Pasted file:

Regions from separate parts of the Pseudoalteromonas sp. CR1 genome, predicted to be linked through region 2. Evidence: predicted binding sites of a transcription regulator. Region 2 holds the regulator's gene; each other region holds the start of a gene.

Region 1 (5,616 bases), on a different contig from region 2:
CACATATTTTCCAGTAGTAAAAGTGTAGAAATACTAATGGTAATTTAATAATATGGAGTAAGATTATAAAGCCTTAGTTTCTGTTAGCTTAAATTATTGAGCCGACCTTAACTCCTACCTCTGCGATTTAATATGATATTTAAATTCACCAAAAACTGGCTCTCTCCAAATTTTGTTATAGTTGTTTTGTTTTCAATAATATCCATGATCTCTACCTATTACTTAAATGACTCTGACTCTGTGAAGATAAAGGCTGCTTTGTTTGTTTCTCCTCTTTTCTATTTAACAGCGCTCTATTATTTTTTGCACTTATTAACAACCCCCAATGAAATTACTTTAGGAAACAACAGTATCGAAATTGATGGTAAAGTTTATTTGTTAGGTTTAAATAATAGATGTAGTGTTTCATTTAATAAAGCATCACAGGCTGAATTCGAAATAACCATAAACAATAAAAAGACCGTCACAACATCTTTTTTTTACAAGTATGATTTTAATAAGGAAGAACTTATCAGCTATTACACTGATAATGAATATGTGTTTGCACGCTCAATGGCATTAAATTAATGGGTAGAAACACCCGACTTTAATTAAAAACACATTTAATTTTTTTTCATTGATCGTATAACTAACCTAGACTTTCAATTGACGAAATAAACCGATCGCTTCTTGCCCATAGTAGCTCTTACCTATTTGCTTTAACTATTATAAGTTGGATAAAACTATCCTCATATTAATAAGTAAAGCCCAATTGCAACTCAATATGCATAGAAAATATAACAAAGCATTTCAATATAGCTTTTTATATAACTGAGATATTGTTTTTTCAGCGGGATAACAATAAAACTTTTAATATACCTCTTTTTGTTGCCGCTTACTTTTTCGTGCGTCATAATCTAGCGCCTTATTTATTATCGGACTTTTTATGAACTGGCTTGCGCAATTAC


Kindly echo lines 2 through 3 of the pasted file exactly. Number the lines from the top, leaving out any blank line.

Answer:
Region 1 (5,616 bases), on a different contig from region 2:
CACATATTTTCCAGTAGTAAAAGTGTAGAAATACTAATGGTAATTTAATAATATGGAGTAAGATTATAAAGCCTTAGTTTCTGTTAGCTTAAATTATTGAGCCGACCTTAACTCCTACCTCTGCGATTTAATATGATATTTAAATTCACCAAAAACTGGCTCTCTCCAAATTTTGTTATAGTTGTTTTGTTTTCAATAATATCCATGATCTCTACCTATTACTTAAATGACTCTGACTCTGTGAAGATAAAGGCTGCTTTGTTTGTTTCTCCTCTTTTCTATTTAACAGCGCTCTATTATTTTTTGCACTTATTAACAACCCCCAATGAAATTACTTTAGGAAACAACAGTATCGAAATTGATGGTAAAGTTTATTTGTTAGGTTTAAATAATAGATGTAGTGTTTCATTTAATAAAGCATCACAGGCTGAATTCGAAATAACCATAAACAATAAAAAGACCGTCACAACATCTTTTTTTTACAAGTATGATTTTAATAAGGAAGAACTTATCAGCTATTACACTGATAATGAATATGTGTTTGCACGCTCAATGGCATTAAATTAATGGGTAGAAACACCCGACTTTAATTAAAAACACATTTAATTTTTTTTCATTGATCGTATAACTAACCTAGACTTTCAATTGACGAAATAAACCGATCGCTTCTTGCCCATAGTAGCTCTTACCTATTTGCTTTAACTATTATAAGTTGGATAAAACTATCCTCATATTAATAAGTAAAGCCCAATTGCAACTCAATATGCATAGAAAATATAACAAAGCATTTCAATATAGCTTTTTATATAACTGAGATATTGTTTTTTCAGCGGGATAACAATAAAACTTTTAATATACCTCTTTTTGTTGCCGCTTACTTTTTCGTGCGTCATAATCTAGCGCCTTATTTATTATCGGACTTTTTATGAACTGGCTTGCGCAATTAC